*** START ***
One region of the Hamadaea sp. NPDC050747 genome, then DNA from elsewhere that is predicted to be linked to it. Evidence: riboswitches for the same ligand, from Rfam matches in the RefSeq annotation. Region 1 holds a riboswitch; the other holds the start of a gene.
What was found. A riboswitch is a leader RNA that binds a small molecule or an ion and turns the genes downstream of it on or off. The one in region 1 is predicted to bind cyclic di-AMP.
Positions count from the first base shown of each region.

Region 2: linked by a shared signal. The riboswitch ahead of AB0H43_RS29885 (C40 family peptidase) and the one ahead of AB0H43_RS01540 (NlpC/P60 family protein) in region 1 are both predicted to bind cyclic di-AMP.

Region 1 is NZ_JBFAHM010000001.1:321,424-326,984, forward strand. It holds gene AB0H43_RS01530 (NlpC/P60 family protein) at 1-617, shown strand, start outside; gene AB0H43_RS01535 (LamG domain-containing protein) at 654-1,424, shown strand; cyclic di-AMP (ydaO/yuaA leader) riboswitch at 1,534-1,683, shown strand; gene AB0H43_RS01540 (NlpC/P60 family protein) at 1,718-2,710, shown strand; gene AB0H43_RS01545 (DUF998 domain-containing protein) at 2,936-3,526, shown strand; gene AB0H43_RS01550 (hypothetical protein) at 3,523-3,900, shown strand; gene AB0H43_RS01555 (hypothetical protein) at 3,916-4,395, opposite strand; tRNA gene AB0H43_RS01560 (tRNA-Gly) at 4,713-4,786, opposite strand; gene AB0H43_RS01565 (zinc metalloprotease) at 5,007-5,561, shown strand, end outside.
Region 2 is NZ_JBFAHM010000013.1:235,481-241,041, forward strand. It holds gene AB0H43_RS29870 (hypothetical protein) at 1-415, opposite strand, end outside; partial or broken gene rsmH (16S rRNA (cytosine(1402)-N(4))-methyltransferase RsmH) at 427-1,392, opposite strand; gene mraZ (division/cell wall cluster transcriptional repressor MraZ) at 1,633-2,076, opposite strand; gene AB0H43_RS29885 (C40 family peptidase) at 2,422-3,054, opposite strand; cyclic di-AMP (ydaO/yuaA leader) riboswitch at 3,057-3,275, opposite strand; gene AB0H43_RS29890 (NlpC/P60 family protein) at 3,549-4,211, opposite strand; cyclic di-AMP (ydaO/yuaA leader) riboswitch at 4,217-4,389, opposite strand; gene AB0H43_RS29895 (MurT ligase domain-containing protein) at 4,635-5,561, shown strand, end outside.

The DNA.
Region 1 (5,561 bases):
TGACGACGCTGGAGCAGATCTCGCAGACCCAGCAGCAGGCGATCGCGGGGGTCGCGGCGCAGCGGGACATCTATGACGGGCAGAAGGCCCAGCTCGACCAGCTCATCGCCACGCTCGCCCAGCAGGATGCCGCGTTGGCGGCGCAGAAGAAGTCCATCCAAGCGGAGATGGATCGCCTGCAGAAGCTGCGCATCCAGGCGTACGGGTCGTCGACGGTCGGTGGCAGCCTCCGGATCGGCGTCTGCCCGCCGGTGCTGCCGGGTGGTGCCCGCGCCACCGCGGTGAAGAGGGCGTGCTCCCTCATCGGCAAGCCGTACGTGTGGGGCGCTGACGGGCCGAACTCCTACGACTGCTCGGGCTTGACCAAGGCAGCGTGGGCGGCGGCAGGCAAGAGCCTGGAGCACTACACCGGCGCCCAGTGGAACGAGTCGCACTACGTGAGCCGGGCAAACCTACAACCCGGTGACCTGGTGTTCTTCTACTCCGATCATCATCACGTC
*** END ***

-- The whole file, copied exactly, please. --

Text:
One region of the Hamadaea sp. NPDC050747 genome, then DNA from elsewhere that is predicted to be linked to it. Evidence: riboswitches for the same ligand, from Rfam matches in the RefSeq annotation. Region 1 holds a riboswitch; the other holds the start of a gene.
What was found. A riboswitch is a leader RNA that binds a small molecule or an ion and turns the genes downstream of it on or off. The one in region 1 is predicted to bind cyclic di-AMP.
Positions count from the first base shown of each region.

Region 2: linked by a shared signal. The riboswitch ahead of AB0H43_RS29885 (C40 family peptidase) and the one ahead of AB0H43_RS01540 (NlpC/P60 family protein) in region 1 are both predicted to bind cyclic di-AMP.

Region 1 is NZ_JBFAHM010000001.1:321,424-326,984, forward strand. It holds gene AB0H43_RS01530 (NlpC/P60 family protein) at 1-617, shown strand, start outside; gene AB0H43_RS01535 (LamG domain-containing protein) at 654-1,424, shown strand; cyclic di-AMP (ydaO/yuaA leader) riboswitch at 1,534-1,683, shown strand; gene AB0H43_RS01540 (NlpC/P60 family protein) at 1,718-2,710, shown strand; gene AB0H43_RS01545 (DUF998 domain-containing protein) at 2,936-3,526, shown strand; gene AB0H43_RS01550 (hypothetical protein) at 3,523-3,900, shown strand; gene AB0H43_RS01555 (hypothetical protein) at 3,916-4,395, opposite strand; tRNA gene AB0H43_RS01560 (tRNA-Gly) at 4,713-4,786, opposite strand; gene AB0H43_RS01565 (zinc metalloprotease) at 5,007-5,561, shown strand, end outside.
Region 2 is NZ_JBFAHM010000013.1:235,481-241,041, forward strand. It holds gene AB0H43_RS29870 (hypothetical protein) at 1-415, opposite strand, end outside; partial or broken gene rsmH (16S rRNA (cytosine(1402)-N(4))-methyltransferase RsmH) at 427-1,392, opposite strand; gene mraZ (division/cell wall cluster transcriptional repressor MraZ) at 1,633-2,076, opposite strand; gene AB0H43_RS29885 (C40 family peptidase) at 2,422-3,054, opposite strand; cyclic di-AMP (ydaO/yuaA leader) riboswitch at 3,057-3,275, opposite strand; gene AB0H43_RS29890 (NlpC/P60 family protein) at 3,549-4,211, opposite strand; cyclic di-AMP (ydaO/yuaA leader) riboswitch at 4,217-4,389, opposite strand; gene AB0H43_RS29895 (MurT ligase domain-containing protein) at 4,635-5,561, shown strand, end outside.

The DNA.
Region 1 (5,561 bases):
TGACGACGCTGGAGCAGATCTCGCAGACCCAGCAGCAGGCGATCGCGGGGGTCGCGGCGCAGCGGGACATCTATGACGGGCAGAAGGCCCAGCTCGACCAGCTCATCGCCACGCTCGCCCAGCAGGATGCCGCGTTGGCGGCGCAGAAGAAGTCCATCCAAGCGGAGATGGATCGCCTGCAGAAGCTGCGCATCCAGGCGTACGGGTCGTCGACGGTCGGTGGCAGCCTCCGGATCGGCGTCTGCCCGCCGGTGCTGCCGGGTGGTGCCCGCGCCACCGCGGTGAAGAGGGCGTGCTCCCTCATCGGCAAGCCGTACGTGTGGGGCGCTGACGGGCCGAACTCCTACGACTGCTCGGGCTTGACCAAGGCAGCGTGGGCGGCGGCAGGCAAGAGCCTGGAGCACTACACCGGCGCCCAGTGGAACGAGTCGCACTACGTGAGCCGGGCAAACCTACAACCCGGTGACCTGGTGTTCTTCTACTCCGATCATCATCACGTC